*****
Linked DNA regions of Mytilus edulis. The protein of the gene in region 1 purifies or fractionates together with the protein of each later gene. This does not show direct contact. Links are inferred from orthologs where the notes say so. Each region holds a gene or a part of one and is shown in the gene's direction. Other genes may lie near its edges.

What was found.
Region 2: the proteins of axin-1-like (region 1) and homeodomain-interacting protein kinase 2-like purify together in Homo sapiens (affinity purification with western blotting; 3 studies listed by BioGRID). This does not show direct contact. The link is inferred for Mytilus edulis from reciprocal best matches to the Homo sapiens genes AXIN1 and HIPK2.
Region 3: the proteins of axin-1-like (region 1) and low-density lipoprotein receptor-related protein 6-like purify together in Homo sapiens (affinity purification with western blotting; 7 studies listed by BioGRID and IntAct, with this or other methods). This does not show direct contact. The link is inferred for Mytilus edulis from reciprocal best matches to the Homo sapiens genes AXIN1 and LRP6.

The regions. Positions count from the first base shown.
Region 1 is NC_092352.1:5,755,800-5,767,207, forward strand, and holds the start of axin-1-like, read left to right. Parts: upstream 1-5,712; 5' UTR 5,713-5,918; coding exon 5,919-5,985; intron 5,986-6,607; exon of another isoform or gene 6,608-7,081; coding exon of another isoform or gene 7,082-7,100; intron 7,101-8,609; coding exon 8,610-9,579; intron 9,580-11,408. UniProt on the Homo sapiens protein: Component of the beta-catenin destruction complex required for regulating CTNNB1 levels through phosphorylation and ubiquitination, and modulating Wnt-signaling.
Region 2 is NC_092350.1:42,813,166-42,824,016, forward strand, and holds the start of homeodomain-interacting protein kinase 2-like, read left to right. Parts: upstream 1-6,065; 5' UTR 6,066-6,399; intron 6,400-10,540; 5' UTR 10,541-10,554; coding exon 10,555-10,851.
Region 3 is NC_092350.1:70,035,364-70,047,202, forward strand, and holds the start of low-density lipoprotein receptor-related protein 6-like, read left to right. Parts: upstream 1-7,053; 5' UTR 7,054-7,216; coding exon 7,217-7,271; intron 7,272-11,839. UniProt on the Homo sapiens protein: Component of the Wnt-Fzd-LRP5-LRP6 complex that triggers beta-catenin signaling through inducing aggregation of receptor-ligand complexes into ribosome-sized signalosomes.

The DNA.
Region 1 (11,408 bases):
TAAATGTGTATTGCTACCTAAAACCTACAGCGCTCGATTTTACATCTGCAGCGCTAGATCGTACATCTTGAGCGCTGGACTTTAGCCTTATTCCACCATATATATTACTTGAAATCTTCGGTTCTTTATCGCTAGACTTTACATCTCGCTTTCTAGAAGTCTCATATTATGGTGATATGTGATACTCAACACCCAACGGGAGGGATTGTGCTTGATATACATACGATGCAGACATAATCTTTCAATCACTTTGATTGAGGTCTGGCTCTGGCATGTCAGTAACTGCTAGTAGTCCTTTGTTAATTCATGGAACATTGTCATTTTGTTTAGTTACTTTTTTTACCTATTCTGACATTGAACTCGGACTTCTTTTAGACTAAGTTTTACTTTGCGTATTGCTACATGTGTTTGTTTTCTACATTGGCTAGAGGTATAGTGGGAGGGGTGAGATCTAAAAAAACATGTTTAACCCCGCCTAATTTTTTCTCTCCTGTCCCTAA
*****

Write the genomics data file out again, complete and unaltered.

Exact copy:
Linked DNA regions of Mytilus edulis. The protein of the gene in region 1 purifies or fractionates together with the protein of each later gene. This does not show direct contact. Links are inferred from orthologs where the notes say so. Each region holds a gene or a part of one and is shown in the gene's direction. Other genes may lie near its edges.

What was found.
Region 2: the proteins of axin-1-like (region 1) and homeodomain-interacting protein kinase 2-like purify together in Homo sapiens (affinity purification with western blotting; 3 studies listed by BioGRID). This does not show direct contact. The link is inferred for Mytilus edulis from reciprocal best matches to the Homo sapiens genes AXIN1 and HIPK2.
Region 3: the proteins of axin-1-like (region 1) and low-density lipoprotein receptor-related protein 6-like purify together in Homo sapiens (affinity purification with western blotting; 7 studies listed by BioGRID and IntAct, with this or other methods). This does not show direct contact. The link is inferred for Mytilus edulis from reciprocal best matches to the Homo sapiens genes AXIN1 and LRP6.

The regions. Positions count from the first base shown.
Region 1 is NC_092352.1:5,755,800-5,767,207, forward strand, and holds the start of axin-1-like, read left to right. Parts: upstream 1-5,712; 5' UTR 5,713-5,918; coding exon 5,919-5,985; intron 5,986-6,607; exon of another isoform or gene 6,608-7,081; coding exon of another isoform or gene 7,082-7,100; intron 7,101-8,609; coding exon 8,610-9,579; intron 9,580-11,408. UniProt on the Homo sapiens protein: Component of the beta-catenin destruction complex required for regulating CTNNB1 levels through phosphorylation and ubiquitination, and modulating Wnt-signaling.
Region 2 is NC_092350.1:42,813,166-42,824,016, forward strand, and holds the start of homeodomain-interacting protein kinase 2-like, read left to right. Parts: upstream 1-6,065; 5' UTR 6,066-6,399; intron 6,400-10,540; 5' UTR 10,541-10,554; coding exon 10,555-10,851.
Region 3 is NC_092350.1:70,035,364-70,047,202, forward strand, and holds the start of low-density lipoprotein receptor-related protein 6-like, read left to right. Parts: upstream 1-7,053; 5' UTR 7,054-7,216; coding exon 7,217-7,271; intron 7,272-11,839. UniProt on the Homo sapiens protein: Component of the Wnt-Fzd-LRP5-LRP6 complex that triggers beta-catenin signaling through inducing aggregation of receptor-ligand complexes into ribosome-sized signalosomes.

The DNA.
Region 1 (11,408 bases):
TAAATGTGTATTGCTACCTAAAACCTACAGCGCTCGATTTTACATCTGCAGCGCTAGATCGTACATCTTGAGCGCTGGACTTTAGCCTTATTCCACCATATATATTACTTGAAATCTTCGGTTCTTTATCGCTAGACTTTACATCTCGCTTTCTAGAAGTCTCATATTATGGTGATATGTGATACTCAACACCCAACGGGAGGGATTGTGCTTGATATACATACGATGCAGACATAATCTTTCAATCACTTTGATTGAGGTCTGGCTCTGGCATGTCAGTAACTGCTAGTAGTCCTTTGTTAATTCATGGAACATTGTCATTTTGTTTAGTTACTTTTTTTACCTATTCTGACATTGAACTCGGACTTCTTTTAGACTAAGTTTTACTTTGCGTATTGCTACATGTGTTTGTTTTCTACATTGGCTAGAGGTATAGTGGGAGGGGTGAGATCTAAAAAAACATGTTTAACCCCGCCTAATTTTTTCTCTCCTGTCCCTAA